[quote text=”Lent has been misunderstood as a time of grim repentance, but it is meant to be a time of joy, the joy of a fresh start.”]
Lent is an ancient word for springtime; it designates a season of burgeoning inner and outer life. Too often Lent has been misunderstood as a time of grim repentance, but it is meant to be a time of joy, the joy of a fresh start, the joy that greening meadows and blossoming trees proclaim each spring.
Ash Wednesday marks the beginning of this special time for sharpening our spiritual focus. Its name comes from an ancient rite in which those who start their Lenten practice are signed with ashes on their foreheads. These ashes come from the burnt palm branches of last year’s Palm Sunday celebration.
This year, receiving the ash cross was especially meaningful to me, for I had read Marcus Borg and John Dominic Crossan’s book The Last Week. It starts with Palm Sunday. When you read it you will understand that the Palm Sunday procession in which we carry palm branches, as the people did who welcomed Jesus into Jerusalem, is a counter-demonstration to the entry of Pontius Pilate into the city from the other side. Pilate came on horseback surrounded by soldiers; Jesus came riding on a donkey as Prince of Peace. This and his other non-violent demonstrations cost Jesus his life. So, when we are signed with these ashes we are reminded of the “cost of discipleship” (the title of a book by Dietrich Bonhoeffer, whom the Nazis executed for his faith).
While the priest signs the faithful with ashes he says, “Remember that from dust you came and to dust you will return.” (It always reminds me of the little kid who notices a pile of dust under the bed and cries, “Mommy, Mommy, there is someone under my bed, but I can’t tell whether he is coming or going.”) All forms come and go. The implication of this impermanence is: NOW is the time, and the time is short. But the sentence doesn’t ring with the joy of living in the Now of God’s presence. That’s why I like the other formula better, the one that is more often used in today’s liturgy: “Turn away from sin, and believe the Gospel.” Sin stands for everything that cuts us off from our authentic self, from one another, and from the divine ground of our being; Gospel stands for the Good News that the Kingdom of God is at hand. The world order in accord with God’s design is only waiting for us to make it a reality here and now.
And how do we make God’s design for the world a tangible reality? By overcoming sin in its three dimensions: we becoming authentic by pulling ourselves together; we celebrate our belonging to the universe by sharing with one another; we ground ourselves in God by letting ourselves down into God’s silence to drink from the fountain of life, the very source of our being.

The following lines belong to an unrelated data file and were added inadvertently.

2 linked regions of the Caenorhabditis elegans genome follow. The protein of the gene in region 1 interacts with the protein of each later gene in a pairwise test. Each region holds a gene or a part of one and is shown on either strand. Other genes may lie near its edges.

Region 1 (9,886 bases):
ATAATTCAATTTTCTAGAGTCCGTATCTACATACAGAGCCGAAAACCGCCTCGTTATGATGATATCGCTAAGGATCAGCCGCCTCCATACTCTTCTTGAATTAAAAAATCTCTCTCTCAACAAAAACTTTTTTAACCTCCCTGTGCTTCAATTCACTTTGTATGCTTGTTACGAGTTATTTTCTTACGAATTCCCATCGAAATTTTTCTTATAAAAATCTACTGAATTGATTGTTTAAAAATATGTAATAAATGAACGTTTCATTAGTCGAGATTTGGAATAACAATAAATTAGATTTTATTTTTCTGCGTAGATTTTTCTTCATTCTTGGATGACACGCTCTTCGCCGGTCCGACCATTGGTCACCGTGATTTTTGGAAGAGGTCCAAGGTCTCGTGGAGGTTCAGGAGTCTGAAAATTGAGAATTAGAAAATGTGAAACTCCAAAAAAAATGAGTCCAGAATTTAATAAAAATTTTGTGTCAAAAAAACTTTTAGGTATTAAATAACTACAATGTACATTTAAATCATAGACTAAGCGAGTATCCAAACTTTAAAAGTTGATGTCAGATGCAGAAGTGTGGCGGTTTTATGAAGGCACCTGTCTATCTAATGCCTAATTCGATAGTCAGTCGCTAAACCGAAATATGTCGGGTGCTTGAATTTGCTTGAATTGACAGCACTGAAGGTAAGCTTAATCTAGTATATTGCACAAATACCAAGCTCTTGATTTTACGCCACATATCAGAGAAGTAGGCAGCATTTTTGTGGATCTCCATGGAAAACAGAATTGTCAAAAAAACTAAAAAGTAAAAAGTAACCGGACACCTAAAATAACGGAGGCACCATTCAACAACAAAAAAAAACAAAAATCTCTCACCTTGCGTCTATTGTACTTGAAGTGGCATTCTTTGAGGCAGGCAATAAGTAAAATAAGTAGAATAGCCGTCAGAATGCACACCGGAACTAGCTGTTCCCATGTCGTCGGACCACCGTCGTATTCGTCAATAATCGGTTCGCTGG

The traditional terminology for pulling ourselves together is Fasting (meaning of course a lot more than discipline in eating and drinking). Sharing with others is called Almsgiving (meaning more than doling out alms). And for grounding ourselves in Being, the term is Prayer (meaning more than saying prayers). Fasting, almsgiving and prayer are the three ways of aligning ourselves and our world with God’s design, the three intersecting pathways into the joy of Lent.
The three are inseparably intertwined. How could I become authentic unless I ground myself in God and share? How could I truly share unless I found my authentic Self that is grounded in God? How could I ground myself in God unless I found in God that authentic Self of mine that is one with all and so will joyfully share? These intertwined dimensions help each one of us find our own customized observance of Lent.
What I commit myself to do in order to become more authentically myself (“Fasting”) will spring from alert attention to my personal coaching by God’s Spirit within me (i.e. ”Prayer”), and what exactly I give to others (“Almsgiving”) will be the unique fruit of this uniquely personal interaction. It may be money I can give to the poor because I save it by depriving myself of the kinds of food or drink that are not good for my body. It may be extra energy for helping someone in need, energy I gain by fasting from media intake that is not healthy for my mind. It may consist in things I can spare and give away because I get rid of clutter that makes authentic living more difficult. Or the fruit of my Lenten practice may be a service to others for which I find time by following a more disciplined schedule. Or – well you get the point. There is this intimately personal aspect to one’s Lenten commitment, yet it finds expression in public action; the two are as two sides of one coin.
In the monastery each monk gets a personally selected book to guide us through Lent. The book I mention above is one I’d recommend: Marcus J. Borg & John Dominic Crossan: The Last Week: What the Gospels Really Teach About Jesus’s Final Days in Jerusalem.
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